I love my iPhone. I have taken some pretty darn good iPhone photos, but I would never trust it alone for memories of life-altering travel. Some photos are what I call iPhone-impossible. There are times when you simply have to have an actual camera to get the shots you crave. Here’s a list of things you probably don’t know about cameras in general:

  • All of the same technology that makes iPhone photos easy to take, has been applied to DSLR cameras, making them easier than ever to use.
  • It’s a learn-as-you-go hobby; even the best photographers don’t know everything about their cameras when they start.
  • You don’t have to buy lots of lenses. One good lens is a place to start when you invest in a DLSR.
  • GoPros take great still photos; they aren’t just for action video.
  • You can rent equipment until you settle into the one that’s right for you.

iPhone-impossible photos:

Good underwater photos

Obviously, there are cases and housings that let you take your iPhone underwater with you. The problem is that you will be disappointed with the results. Not only does the iPhone not have a lens wide enough to capture an expanse of the reef, but it lacks any lighting or color correction– something that is imperative for good underwater shots.  A better option is a DSLR in an underwater housing, or perhaps just a GoPro. The new GoPro 5 goes straight under the waves with no housing to fuss with.

iPhone-impossible

Taken with a GoPro Hero 4+

Close-ups

Also known as “macro” photography, this is where your creative energy can really shine if you have the right camera and lens. From flowers to tiny wildlife, macro and super macro shots can capture an entirely new dimension of your travels.

iPhone-impossible

Underwater AND macro! Double impossible with an iPhone. This was taken with a Canon PowerShot SD1400 in an underwater housing. Yes, it’s a simple point-and-shoot!

Depth of field shots

One of the biggest problems with iPhone photography is the flatness. Without the ability to alter the point of focus, you simply cannot capture an image that has true depth, and in the world of photography, depth of field often equates to the emotional depth of the image. Photos taken your iPhone can leave you feeling as flat as they look.

The depth of field, as well as the depth of emotion in this shot, would have been impossible with an iPhone. Taken with a Canon EOS 5D Mark IV DSLR.

 

Serious zoom shots

Every trip has that moment when you find yourself looking across a great distance wishing you could clearly see and capture far-away details. Your iPhone won’t help you with that, but a good zoom lens will. And a really long zoom lens puts you squarely in the middle of things you could only imagine while looking through at your iPhone screen. And you know how everyone is always telling you to put down your phone, stop taking pictures, and actually experience your travel moments? Don’t do that with a good zoom in your hands. It is a tool that enhances both the experience itself and the memories you take home from it.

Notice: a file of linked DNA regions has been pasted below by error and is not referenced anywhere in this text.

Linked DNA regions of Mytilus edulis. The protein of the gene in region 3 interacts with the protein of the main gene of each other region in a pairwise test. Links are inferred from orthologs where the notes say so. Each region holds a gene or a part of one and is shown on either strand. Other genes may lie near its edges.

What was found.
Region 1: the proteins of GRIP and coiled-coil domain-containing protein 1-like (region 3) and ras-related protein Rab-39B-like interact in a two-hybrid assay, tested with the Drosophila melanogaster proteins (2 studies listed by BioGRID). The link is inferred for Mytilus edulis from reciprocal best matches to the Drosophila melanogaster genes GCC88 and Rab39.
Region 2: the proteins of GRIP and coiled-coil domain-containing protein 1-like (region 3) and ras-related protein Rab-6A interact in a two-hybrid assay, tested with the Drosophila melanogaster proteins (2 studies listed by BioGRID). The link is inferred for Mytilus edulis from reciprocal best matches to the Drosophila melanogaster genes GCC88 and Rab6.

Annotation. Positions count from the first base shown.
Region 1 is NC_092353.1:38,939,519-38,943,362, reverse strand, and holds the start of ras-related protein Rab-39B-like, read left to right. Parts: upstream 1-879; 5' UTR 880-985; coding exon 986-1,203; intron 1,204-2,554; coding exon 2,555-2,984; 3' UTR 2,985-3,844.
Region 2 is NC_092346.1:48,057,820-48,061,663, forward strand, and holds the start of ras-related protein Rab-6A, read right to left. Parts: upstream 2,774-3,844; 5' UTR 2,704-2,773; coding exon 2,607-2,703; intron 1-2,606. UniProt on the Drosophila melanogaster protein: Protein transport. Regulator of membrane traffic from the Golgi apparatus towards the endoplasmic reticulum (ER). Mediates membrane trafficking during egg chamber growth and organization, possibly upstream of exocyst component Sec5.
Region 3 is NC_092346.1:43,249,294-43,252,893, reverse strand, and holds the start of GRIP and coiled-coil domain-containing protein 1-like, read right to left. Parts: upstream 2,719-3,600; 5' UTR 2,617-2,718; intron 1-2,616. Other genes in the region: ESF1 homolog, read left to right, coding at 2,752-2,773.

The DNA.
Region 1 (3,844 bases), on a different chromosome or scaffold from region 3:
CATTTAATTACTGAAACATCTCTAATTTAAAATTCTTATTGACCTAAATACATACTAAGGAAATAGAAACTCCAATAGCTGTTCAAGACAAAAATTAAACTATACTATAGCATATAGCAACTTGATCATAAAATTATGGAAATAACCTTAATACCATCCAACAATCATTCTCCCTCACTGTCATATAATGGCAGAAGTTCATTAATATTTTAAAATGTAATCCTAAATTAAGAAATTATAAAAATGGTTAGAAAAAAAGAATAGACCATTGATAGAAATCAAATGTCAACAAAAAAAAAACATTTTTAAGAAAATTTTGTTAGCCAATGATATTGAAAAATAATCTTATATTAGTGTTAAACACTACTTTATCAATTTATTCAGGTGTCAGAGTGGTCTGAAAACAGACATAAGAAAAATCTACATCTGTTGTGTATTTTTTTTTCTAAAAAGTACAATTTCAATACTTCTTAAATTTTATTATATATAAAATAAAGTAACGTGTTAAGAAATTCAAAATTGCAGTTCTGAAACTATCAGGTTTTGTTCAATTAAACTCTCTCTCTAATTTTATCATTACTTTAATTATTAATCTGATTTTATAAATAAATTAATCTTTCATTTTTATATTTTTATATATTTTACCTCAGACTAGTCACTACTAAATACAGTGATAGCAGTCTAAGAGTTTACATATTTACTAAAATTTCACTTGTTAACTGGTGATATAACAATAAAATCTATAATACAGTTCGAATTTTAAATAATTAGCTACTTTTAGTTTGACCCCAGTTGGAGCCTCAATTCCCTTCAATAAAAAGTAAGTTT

We did not hike up the Acropolis to get this shot of tourists. We were actually near the bottom of the hill. Taken with a Canon EOS 5D Mark IV with a 70-200mm zoom lens.

Shots in the dark

Today’s DSLR cameras have the intelligence to capture indoor and outdoor shots with nothing more than available light. From dimly-lit rooms to the night sky, shooting with a DLSR is how to keep your iPhone from leaving you and your memories in the dark.

This photo was taken standing in the doorway of a darkened church with no flash or additional lighting. It is amazing what the Canon EOS 5D Mark IV can do in low-light situations.

Wide shots

There are shots that are just a little too wide for a standard image, but not wide enough to need iPhone’s pano mode. That’s when you need a wide-angle lens. GoPro’s fixed lens works well for some wide shots, but a DSLR with a wide lens is even better.

Another double iPhone-impossible photo! One shot captured the entire Duomo in the dark! Shot with Canon EOS 5D Mark IV with a CANON 14 F/2.8L II lens. And no added lighting except what was on the building itself.

How to make sure you don’t miss the good stuff?

Rent Camera Gear!

From latest-model DSLR bodies to a GoPro kit to lenses you may only need once in your lifetime, renting may be your best option when you travel.

Knowing that there would be lots of iPhone-impossible photo ops in places like Slovenia and Dubrovnik, we took rental camera equipment with us on our Viking Ocean Cruise in the Adriatic, courtesy of Lens Pro to Go. Here’s the list of goodies they fixed us up with:

  • 1 CANON 70-200 F/2.8L IS II
  • 1 CANON 5D MARK IV DSLR
  • 1 CANON 14 F/2.8L II Protection Plan
  • 1 CANON 24-70 F/2.8L II Protection Plan
  • 1 MEFOTO ROADTRIP TRAVEL TRIPOD & BALL HEAD
  • 1 CANON LP-E6N BATTERY
  • 1 Tenba Shootout Backpack 18L
  • 1 SanDisk Extreme Pro SD 32GB Memory Card 95MB/s

Read more about renting camera gear for a cruise.

Via Cruise Critic

Want to learn to take better photos with whatever you happen to have?

Read Debbra Brouillette's tips on Getting On Travel
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